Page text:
ETC News

[edit]

ETC News, otherwise known as simply ETC, was Machinima's entertainment news show that started in 2010. The name originally stood for "Entertainment, Technology, Culture." It was originally hosted by Khail Anonymous, who later left the company in 2014 and currently works for Yahoo! News. It was most recently hosted by Machinima employees Ricky Hayberg and Eliot Dewberry, before their departure from the company.[37] Originally airing on the primary Machinima channel the show was moved to its own channel on June 30, 2016, though Ricky and Eliot still worked for Machinima and the show was still owned by them.

ETC Daily was the main show, with weekly shows such as TechNewsDay (originally Tech Tuesday, but renamed in order to remove the inherent deadline) for technology news, Weekly Weird News for exploring odd headlines and going deeper into "crazy" news stories, News Dump for covering film news, and T.U.G.S. (The Totally Uninformed Gaming Show) for gaming news meant to satirize what the hosts considered to be game journalists who were far too soft on gaming companies, though the show was later moved to the specialized gaming channel, ETC Party Time. Outside of news, the channel hosted the ETC Podcast, where the hosts interviewed creators such as Dan Harmon & Justin Roiland, Mike Shinoda, Tony Hale, Ed Skrein, Elijah Wood, Kill The Noise, Verne Troyer, Alicia Malone, Kristian Harloff & Mark Ellis, and Dillon Francis.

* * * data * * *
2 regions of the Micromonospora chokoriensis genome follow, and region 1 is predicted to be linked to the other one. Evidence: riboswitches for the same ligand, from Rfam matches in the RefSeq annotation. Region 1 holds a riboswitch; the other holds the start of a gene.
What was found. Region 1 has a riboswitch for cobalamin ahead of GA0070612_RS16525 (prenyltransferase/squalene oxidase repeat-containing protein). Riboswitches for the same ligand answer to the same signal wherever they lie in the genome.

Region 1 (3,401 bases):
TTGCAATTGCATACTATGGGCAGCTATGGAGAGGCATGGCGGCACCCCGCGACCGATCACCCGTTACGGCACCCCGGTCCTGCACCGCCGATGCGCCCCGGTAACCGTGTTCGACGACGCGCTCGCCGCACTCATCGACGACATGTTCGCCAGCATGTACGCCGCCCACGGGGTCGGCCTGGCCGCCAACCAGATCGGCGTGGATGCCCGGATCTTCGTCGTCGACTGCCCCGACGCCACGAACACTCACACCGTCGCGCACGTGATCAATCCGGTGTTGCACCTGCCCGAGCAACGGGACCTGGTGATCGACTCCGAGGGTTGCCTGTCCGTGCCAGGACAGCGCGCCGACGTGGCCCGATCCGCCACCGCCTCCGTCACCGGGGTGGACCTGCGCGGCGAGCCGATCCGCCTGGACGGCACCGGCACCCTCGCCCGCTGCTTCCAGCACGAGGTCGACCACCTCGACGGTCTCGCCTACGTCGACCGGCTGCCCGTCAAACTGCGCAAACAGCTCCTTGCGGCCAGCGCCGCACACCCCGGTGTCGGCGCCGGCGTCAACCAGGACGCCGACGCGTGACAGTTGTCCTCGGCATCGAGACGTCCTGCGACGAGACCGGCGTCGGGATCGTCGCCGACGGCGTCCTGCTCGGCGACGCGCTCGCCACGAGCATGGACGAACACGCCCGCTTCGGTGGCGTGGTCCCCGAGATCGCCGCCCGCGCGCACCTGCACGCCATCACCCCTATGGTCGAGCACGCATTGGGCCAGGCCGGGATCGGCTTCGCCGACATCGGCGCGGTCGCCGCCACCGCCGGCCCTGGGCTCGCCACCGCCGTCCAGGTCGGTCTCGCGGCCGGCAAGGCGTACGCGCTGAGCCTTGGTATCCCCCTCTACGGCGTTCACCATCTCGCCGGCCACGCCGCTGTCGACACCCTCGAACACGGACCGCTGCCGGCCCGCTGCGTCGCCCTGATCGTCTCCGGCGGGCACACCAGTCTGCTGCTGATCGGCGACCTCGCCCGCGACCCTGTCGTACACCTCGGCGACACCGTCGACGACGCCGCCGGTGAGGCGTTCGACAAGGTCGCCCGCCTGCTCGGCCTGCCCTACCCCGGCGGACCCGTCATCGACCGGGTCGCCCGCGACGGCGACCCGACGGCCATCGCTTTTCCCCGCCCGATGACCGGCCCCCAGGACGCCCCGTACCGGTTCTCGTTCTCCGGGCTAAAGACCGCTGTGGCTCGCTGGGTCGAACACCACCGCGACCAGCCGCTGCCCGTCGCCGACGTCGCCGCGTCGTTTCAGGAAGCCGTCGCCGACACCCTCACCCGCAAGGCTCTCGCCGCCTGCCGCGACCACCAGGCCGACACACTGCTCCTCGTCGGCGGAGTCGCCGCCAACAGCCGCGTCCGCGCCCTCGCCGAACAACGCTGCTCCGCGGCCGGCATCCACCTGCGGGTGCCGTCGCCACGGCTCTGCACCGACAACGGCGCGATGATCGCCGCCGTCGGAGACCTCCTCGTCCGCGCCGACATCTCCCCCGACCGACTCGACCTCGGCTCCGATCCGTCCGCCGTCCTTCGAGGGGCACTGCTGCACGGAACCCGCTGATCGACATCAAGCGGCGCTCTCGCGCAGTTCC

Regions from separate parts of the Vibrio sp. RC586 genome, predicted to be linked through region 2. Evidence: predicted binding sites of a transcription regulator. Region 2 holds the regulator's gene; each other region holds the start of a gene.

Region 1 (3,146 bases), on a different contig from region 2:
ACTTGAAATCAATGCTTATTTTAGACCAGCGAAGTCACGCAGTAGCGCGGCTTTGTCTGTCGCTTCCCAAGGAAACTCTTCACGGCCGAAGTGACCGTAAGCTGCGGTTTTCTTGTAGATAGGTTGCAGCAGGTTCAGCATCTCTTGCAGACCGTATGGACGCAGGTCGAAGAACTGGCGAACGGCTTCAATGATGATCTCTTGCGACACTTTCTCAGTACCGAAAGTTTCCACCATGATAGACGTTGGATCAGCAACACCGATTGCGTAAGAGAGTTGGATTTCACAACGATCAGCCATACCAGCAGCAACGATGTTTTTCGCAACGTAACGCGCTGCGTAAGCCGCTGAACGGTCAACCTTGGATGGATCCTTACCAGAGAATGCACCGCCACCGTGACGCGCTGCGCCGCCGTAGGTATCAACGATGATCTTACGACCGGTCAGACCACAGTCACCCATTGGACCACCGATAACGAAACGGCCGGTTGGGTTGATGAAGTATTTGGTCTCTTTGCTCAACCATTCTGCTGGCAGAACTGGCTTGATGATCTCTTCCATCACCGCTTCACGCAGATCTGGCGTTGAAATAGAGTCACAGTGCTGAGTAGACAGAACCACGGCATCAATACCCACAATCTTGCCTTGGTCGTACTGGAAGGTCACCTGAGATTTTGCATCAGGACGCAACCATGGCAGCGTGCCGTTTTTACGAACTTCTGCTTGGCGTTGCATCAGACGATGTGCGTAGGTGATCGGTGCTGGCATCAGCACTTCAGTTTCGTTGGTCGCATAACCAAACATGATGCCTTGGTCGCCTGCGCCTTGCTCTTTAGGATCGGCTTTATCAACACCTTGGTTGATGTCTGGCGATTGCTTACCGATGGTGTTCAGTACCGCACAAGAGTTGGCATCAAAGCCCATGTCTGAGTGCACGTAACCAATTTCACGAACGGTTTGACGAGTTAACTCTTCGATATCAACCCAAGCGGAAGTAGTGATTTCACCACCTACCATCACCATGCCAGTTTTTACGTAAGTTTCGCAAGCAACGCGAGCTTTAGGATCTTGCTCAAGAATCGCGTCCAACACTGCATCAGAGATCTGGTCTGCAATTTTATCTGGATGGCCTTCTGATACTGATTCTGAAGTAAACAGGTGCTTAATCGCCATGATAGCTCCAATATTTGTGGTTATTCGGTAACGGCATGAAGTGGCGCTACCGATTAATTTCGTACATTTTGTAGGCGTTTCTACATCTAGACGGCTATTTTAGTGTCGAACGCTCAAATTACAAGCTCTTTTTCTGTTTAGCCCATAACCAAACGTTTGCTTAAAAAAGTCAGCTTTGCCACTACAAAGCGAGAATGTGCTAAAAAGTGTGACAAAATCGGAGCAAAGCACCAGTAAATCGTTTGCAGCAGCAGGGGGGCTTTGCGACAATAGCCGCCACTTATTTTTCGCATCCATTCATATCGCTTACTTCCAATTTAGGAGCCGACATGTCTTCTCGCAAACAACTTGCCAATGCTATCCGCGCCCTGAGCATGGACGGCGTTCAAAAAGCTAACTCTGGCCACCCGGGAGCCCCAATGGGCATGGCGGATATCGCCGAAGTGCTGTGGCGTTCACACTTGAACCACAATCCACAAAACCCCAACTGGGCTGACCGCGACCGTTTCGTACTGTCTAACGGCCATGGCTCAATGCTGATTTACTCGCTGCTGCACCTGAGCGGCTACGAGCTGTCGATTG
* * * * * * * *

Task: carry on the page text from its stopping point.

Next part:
On June 27, 2018, the duo officially cut ties with ETC News and launched a new YouTube channel known as Internet Today, taking many shows from ETC and continuing them there.[citation needed] ETC Daily was renamed to Internet Today and T.U.G.S. was officially canceled.[citation needed] The ETC Podcast was reworked into Idiots Watching Anime, a full series version of a few episodes they did of the ETC Podcast where the two hosts watched a few episodes of Dragon Ball Z, a show they were both unfamiliar with, and discussed it with the friends who suggested the episodes.

Machinima Live

[edit]

Machinima previously held livestreams on the Machinima Live YouTube channel. Currently, the network streams on Twitch, with their channel hosting gameplay events, convention coverage, and more. Machinima Live also had 24-hour live streams, such as one that took place in 2010 after the release of Call of Duty: Black Ops. Machinima staff, directors, and guests took part in playing the game in four-hour shifts in an attempt to reach the 15th prestige. A similar event also occurred after the release of Call of Duty: Modern Warfare 3.[38]